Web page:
Ruben Harris 10:57
We still have the podcast. We still are in a position where we can drop episodes. The last episode that we did was with the CEO of Softbank when we raised our Series A. We haven’t dropped an episode since then, however, since we launched live audio rooms inside of Career Karma, we’ve done more rooms than we’ve done podcasts so whenever we launch a recording, then we’ll be able to do interesting things with the podcast again that’s aligned and consistent with the work that we do on a day-to-day basis.

Adam Vazquez 11:26
Got it. So you started that a couple years right before Career Karma or a while before?

Ruben Harris 11:34
A couple years, yeah. We launched in 2016, yeah.

Adam Vazquez 11:38
Was that intentional? Did you know that was gonna be a forerunner to a company you were eventually gonna launch? Or was it just something like… Talk about how that onboarded you and kind of paved the way for what you eventually did in launching the business.

Ruben Harris 11:49
It was not intentional to become a business. It was intentional from a documenting the journey perspective. I remember when my co-founders were going through their boot camps and how challenging it was for them. Not technically, really, but more psychologically, and how we really had to pump each other up. They would listen to music or workout or talk to somebody that could encourage them. They would always get pumped up when they would read a story that somebody blogged about related to getting a job in tech and they were like, “Man, how awesome would it be if you just get daily motivation of somebody else that got a job in tech to validate that you are on the right path?” It just started off as a love project and then once it started taking off, schools started reaching out saying, “Hey, man, you guys got a big audience for the people we’re trying to reach. We’d love to pay you to get access to your audience.” And we’re like, “Oh, is this a thing? Do schools do this?” That’s when we realized that schools are kind of like startups as well and corporations as well. There’s 1,000s of schools that teach the same thing, but they have their own way of teaching it, so in order to differentiate themselves, they spend money on marketing kind of like how startup does to reach the right users and they leverage not just Google or Facebook, they leverage different platforms from a lead generation perspective. But what they realize is that lead generation is not enough in order to get people to make a life changing decision, so you need community and human beings to speak with these individuals. Even after you serve them, the best recommendation they can trust and even after you connect them to the right schools and the right people, they have to make the decision by talking to people that have gone through it before.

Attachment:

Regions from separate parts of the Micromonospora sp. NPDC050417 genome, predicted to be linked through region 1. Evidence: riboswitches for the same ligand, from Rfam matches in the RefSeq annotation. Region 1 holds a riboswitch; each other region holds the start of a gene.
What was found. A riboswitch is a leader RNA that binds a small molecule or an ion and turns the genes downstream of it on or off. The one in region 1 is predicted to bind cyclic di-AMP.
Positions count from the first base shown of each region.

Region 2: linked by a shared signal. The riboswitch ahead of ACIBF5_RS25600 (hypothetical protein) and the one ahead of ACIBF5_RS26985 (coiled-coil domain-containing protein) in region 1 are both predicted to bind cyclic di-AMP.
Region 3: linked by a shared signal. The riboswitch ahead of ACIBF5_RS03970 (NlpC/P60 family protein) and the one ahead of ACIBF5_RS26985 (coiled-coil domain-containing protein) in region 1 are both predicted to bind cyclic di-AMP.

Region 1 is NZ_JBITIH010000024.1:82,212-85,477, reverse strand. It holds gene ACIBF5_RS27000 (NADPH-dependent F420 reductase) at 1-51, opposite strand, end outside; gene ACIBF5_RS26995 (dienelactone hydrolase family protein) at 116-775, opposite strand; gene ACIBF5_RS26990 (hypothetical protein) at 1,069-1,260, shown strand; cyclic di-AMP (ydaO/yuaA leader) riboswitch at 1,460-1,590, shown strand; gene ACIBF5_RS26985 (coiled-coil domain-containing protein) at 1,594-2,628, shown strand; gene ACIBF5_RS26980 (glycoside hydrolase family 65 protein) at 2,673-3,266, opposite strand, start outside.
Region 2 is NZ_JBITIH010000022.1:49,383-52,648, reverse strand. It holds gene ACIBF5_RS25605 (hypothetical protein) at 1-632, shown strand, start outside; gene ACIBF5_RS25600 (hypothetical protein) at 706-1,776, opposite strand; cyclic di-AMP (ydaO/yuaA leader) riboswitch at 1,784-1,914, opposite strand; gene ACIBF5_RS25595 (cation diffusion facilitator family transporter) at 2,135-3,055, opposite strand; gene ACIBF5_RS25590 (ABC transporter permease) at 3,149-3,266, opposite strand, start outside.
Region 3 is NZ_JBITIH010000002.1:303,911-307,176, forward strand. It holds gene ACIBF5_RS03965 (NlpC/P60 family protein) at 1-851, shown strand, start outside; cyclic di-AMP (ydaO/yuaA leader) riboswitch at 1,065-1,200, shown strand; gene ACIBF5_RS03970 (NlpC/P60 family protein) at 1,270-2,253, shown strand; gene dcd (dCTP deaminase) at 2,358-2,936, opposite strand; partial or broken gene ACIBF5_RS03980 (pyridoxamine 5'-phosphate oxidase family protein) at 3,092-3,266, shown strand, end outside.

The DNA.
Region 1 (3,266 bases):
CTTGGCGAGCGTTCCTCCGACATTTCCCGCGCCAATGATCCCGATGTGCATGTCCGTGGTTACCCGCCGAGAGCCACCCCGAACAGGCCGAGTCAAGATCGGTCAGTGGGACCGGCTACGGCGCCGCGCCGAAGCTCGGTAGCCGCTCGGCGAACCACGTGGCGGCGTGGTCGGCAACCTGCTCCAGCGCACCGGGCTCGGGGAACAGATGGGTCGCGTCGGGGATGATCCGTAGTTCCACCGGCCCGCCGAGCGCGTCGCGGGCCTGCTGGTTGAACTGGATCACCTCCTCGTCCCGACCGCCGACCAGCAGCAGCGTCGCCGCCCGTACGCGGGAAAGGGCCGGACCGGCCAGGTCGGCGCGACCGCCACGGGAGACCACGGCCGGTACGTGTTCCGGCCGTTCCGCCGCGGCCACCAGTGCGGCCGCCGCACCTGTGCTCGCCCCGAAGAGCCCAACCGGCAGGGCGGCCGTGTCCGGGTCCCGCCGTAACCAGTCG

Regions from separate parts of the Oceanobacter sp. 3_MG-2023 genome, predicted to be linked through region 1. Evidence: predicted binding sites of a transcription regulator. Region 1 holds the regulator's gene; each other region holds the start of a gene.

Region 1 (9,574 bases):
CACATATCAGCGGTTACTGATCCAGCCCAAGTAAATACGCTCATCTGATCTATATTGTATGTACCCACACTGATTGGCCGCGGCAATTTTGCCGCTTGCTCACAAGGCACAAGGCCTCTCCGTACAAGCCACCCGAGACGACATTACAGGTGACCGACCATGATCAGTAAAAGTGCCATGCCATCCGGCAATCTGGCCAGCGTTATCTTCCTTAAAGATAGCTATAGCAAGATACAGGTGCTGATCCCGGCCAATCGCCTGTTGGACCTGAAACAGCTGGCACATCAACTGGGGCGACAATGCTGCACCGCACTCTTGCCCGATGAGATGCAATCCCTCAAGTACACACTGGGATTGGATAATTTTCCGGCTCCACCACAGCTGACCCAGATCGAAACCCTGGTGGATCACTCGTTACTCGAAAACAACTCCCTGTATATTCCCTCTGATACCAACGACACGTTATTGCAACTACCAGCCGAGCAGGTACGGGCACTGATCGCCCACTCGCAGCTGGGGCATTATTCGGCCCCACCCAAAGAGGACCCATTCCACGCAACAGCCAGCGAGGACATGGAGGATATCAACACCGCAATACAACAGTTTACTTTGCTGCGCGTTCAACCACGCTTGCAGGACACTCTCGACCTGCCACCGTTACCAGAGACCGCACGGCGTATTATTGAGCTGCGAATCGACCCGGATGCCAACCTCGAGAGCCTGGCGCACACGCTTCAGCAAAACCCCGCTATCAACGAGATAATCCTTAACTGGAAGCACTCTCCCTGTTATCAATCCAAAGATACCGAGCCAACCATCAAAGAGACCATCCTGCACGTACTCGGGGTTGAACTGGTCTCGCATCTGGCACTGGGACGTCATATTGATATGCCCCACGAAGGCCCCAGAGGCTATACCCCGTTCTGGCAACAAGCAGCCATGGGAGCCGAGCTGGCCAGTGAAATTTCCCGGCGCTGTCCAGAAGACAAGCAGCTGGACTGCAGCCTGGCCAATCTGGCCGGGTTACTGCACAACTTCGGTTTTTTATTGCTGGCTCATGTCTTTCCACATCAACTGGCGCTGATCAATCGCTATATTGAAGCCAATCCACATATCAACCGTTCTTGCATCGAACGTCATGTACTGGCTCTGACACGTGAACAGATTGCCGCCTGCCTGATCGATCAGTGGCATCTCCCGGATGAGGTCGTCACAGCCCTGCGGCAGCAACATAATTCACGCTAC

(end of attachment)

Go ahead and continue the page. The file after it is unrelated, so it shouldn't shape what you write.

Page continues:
Adam Vazquez 13:56
So you did that, you started having these conversations with folks giving that free advice out, then connecting people with schools, etc. How did that eventually transition to “we’re working with schools, but we’re gonna build our own platform to make those connections?”

Ruben Harris 14:15
That came through encouragement from Michael Seibel, who’s the CEO of Y Combinator. We’d been talking to him for a while when we first moved to the Bay Area in 2014. He kept talking to us about Y Combinator, and we discovered Y Combinator when we were in Atlanta. We knew that in order to start a multibillion dollar company, we needed to know how to code and talk to users, and so my co-founders decided to be the coders. I was going to be the CEO, but we didn’t know what kind of company we wanted to start. Every time we would meet with Michael and he asked us, “Are you ready to start a company or a business?” we would tell him that we had the podcast, and then he would ask us, “Have you quit your job yet?” We would say no, and then he said, “You are not ready, so let me know when you quit your job.” After that happened several times, we decided to quit our job and to build something that’s not a media company but a career navigation platform that leverages the media to reach the right audience and that really has a distribution, leveraging the things that we learn before this. That was the seed of what we have today.

Adam Vazquez 15:45
Cool, yeah, ’cause it’s not a media company but it was kind of burst out of that and continues those themes. I asked people like, “Hey, what should I ask Ruben when I get to talk to him?” One of the questions was, “Your content works without doing a bunch of different gimmicks. It doesn’t seem like it has a ton of brand spin on it, or whatever. How do you all go through that process to create these—whether it be the show episodes or now the conversations in your platform—to just make them relevant and organic?” Is there a process you go through? Is that just who you guys are? What does that look like?

Ruben Harris 16:26